Holograph. Add. Endd. French. 2 pp. small writing. [Holland XXIX. f. 135.]
Dec. 29./Jan. 8. Richard Tomson to Walsingham.
Is still at Ordam fort and has little chance to write. Has been here since October 27, n.s. Had passport of the governor, Capt. la Burlote, for his access and return. Wrote to the Duke of Parma, who was then before Berghen, but had no answer until November 11, when the Duke sent Anthony Bassetes, Secretary Granier's clerk, from Andwerpe to confer with him. Bassetes returned to Brussels with the Council's propositions, which Tomson gave him. Answer came from him on November 27: copy thereof enclosed, dated 17th. The governor persuaded him to wait three or four days for further answer from the Duke "and so have I been ever since prolonged from day to day, and cannot get leave to depart, neither yet to write or send my servant into Zeeland." Is given fair words, but no deeds follow. "The cause I cannot conjecture, unless the Duke attend his resolution out of Spain from the King," as Bassett's answer and Granier's letter to M. Mondragon of December 2, seem to indicate. Encloses copy of Granier's letter, delivered to him 15 days ago to appease his importunity. Needs money, being already indebted 10l. sterling, or more. Hears no news but what the governor speaks of, "who, being of Lorraine, relieth much upon the D[uke] of Guise. He telleth of a great army departing from England, whereof one Don Anto. is general and that he hath correspondence with the Portingalles."—Ordam, 29 December, 1588, new date.
Postscript. "Referred until the 8th January, new style." On January 2, Don Alonso Martinez de Lerma came with commission from the Duke to treat and to go to England about the prisoners both there and in Ireland, if he may have passport. They agreed on all points except that against transporting the prisoners to these countries. Has no power to yield therein. Promised to write for passport if he might send his servant for it. They still delay to answer hereon. Desires to return with Lerma (if the passport be granted), so as to keep as close a watch upon him as these people keep over himself.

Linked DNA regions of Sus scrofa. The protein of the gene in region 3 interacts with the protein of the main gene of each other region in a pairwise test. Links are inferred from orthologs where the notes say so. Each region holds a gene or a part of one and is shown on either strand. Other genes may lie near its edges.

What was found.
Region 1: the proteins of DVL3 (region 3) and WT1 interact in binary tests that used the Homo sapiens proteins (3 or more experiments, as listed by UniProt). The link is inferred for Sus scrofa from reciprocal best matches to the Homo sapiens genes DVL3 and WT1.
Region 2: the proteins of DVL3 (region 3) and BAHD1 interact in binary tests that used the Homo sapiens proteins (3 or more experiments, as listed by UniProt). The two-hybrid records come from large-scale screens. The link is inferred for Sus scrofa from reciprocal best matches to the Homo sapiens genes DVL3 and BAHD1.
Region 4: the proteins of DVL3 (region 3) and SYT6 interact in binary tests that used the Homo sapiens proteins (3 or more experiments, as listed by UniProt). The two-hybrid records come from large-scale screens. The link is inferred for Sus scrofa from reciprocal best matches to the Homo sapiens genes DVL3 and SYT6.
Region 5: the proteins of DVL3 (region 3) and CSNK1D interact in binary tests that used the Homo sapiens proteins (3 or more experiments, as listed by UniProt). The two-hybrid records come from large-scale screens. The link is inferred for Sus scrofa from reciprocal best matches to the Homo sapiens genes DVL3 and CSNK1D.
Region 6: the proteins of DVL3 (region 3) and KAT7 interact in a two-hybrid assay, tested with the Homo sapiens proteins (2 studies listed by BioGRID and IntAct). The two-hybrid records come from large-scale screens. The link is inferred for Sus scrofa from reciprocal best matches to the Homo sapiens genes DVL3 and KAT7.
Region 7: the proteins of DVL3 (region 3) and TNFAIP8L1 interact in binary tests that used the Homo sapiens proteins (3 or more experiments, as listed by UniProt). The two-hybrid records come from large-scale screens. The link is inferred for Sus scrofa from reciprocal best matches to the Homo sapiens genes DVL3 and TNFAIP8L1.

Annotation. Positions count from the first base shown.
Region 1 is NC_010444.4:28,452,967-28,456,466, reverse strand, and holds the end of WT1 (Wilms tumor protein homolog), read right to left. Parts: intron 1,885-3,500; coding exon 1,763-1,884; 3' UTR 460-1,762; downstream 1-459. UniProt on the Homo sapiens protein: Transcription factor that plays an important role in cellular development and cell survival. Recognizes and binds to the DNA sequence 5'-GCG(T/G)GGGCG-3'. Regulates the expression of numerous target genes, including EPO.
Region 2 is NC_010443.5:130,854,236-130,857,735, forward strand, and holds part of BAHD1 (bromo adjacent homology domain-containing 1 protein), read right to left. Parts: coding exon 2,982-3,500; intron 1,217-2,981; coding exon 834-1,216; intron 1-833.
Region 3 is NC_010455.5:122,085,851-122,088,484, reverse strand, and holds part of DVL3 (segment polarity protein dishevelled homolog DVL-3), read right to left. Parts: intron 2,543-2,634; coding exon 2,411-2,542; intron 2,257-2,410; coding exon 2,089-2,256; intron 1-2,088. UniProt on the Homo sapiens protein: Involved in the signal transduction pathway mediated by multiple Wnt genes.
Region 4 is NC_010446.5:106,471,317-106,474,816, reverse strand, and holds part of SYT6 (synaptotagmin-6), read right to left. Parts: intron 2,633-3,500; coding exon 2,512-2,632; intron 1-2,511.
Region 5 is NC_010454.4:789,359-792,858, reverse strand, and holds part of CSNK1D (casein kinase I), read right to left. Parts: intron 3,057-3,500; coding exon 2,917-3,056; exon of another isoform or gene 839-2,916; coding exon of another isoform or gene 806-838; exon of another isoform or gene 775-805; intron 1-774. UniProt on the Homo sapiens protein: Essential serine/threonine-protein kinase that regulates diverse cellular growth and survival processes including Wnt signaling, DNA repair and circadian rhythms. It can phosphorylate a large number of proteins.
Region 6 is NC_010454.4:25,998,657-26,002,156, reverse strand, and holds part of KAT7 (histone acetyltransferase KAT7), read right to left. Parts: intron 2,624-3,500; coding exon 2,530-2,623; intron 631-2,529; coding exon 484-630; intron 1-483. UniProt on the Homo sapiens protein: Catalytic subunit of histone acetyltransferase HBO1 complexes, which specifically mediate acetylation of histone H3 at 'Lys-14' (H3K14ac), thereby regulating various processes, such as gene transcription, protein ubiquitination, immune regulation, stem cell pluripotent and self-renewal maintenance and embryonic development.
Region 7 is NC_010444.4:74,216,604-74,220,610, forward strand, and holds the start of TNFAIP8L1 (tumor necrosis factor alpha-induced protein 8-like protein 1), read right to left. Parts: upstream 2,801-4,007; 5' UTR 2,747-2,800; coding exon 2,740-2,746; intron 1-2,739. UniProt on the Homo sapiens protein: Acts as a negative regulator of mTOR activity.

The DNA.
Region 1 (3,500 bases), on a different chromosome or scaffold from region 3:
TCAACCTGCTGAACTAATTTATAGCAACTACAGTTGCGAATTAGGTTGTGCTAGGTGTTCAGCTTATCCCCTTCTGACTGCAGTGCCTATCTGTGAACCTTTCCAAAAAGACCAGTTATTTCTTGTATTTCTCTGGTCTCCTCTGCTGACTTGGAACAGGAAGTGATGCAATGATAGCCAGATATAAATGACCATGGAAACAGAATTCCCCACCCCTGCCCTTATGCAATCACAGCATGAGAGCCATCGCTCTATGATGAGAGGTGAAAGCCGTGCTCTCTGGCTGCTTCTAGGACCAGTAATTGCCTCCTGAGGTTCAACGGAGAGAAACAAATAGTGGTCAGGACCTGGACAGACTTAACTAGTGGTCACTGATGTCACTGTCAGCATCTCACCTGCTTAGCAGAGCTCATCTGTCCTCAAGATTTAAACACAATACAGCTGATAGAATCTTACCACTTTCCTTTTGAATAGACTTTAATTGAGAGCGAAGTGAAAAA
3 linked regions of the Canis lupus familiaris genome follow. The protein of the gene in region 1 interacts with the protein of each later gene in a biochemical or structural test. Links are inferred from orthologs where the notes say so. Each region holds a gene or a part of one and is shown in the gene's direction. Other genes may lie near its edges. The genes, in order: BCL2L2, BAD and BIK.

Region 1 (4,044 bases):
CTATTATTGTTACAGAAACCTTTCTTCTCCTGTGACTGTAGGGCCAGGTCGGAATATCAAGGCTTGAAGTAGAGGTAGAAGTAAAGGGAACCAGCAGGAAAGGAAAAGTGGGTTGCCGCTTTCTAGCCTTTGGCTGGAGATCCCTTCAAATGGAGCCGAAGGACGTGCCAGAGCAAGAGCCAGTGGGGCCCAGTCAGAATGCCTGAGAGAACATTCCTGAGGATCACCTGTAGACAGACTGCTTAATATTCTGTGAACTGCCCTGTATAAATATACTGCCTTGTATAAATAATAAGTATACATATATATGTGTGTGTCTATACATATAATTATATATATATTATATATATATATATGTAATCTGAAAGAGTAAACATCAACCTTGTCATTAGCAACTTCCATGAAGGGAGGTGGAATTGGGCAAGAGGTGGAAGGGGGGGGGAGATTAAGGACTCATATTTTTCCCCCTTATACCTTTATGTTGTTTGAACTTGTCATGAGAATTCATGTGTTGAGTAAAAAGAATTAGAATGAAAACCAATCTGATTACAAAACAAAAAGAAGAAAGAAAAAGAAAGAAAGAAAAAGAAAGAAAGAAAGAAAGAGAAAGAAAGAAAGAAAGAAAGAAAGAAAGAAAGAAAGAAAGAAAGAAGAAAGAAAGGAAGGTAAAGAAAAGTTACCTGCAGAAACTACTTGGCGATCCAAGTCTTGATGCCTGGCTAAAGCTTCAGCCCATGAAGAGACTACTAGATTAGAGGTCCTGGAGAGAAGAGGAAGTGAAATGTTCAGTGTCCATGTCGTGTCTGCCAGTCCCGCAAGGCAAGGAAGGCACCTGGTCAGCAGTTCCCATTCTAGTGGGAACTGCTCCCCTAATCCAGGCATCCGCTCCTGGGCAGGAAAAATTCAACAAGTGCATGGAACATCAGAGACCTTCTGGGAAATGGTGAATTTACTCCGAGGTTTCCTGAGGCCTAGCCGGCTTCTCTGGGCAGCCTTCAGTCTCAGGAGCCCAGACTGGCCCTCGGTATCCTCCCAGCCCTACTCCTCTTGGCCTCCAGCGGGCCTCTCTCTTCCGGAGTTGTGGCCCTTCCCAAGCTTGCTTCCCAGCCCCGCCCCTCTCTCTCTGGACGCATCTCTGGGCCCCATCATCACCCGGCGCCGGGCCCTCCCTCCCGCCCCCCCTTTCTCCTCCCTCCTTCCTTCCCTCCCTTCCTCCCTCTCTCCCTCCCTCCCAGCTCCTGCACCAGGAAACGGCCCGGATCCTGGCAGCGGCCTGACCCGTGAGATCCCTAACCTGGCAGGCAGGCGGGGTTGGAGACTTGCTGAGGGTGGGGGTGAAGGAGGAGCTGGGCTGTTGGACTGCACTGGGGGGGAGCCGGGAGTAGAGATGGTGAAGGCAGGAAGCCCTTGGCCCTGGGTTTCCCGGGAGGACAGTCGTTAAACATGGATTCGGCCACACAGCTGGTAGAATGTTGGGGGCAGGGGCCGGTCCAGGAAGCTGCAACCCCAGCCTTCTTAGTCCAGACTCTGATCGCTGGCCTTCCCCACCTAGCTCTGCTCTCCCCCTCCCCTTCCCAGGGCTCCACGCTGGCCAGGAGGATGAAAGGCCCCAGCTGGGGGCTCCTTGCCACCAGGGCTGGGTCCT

Holograph. Add. Endd. Sealpp. [Flanders IV. f. 321.]
Dec. 29. Sir Thomas Morgan to Walsingham.
The regiments of which he has previously written certainly go to Spain, and there is a secret speech that the Prince himself will go. The forces which were besieging Wachington have been drawn down into Brabant and the land of Lake.
Desires that his nephew, Captain Matthew Morgan, may stay here with him, either with his troop of horse or 200 foot.—Berges, 29 December, 1588.
Signed. Add. Endd. Seal. ½p. [Holland XXIX. f. 137.]
Dec. 30. The Queen to Lord Willoughby.
Du Vocht lately urged her Majesty, on behalf of the States General, to instruct Willoughby to cause the town of Gertruidenbergh to be delivered into Count Moryce's hands, as was promised in the secret articles passed between Willoughby and the States: or else that some of the bands in her Majesty's pay be placed in the town, for its better assurance. Willoughby shall do his utmost to procure that some of the said bands may be admitted and those who are doubtful and disordered put out.
The States also complain that the contribution payable by Langstrade in Brabant, as well as the ordinary taxes and excises paid in the said town, have been appropriated, contrary to the general order laid down, by Sir John Wingfield, governor of Geertruidenbergh, in a far larger proportion than belongs to him. He claims the same entertainment as Count Hollock received, but the States say that the Count's entertainment was given to him as lieutenant-governor of Holland and Zeeland, not as governor of that town. Willoughby to take present order to satisfy the States herein.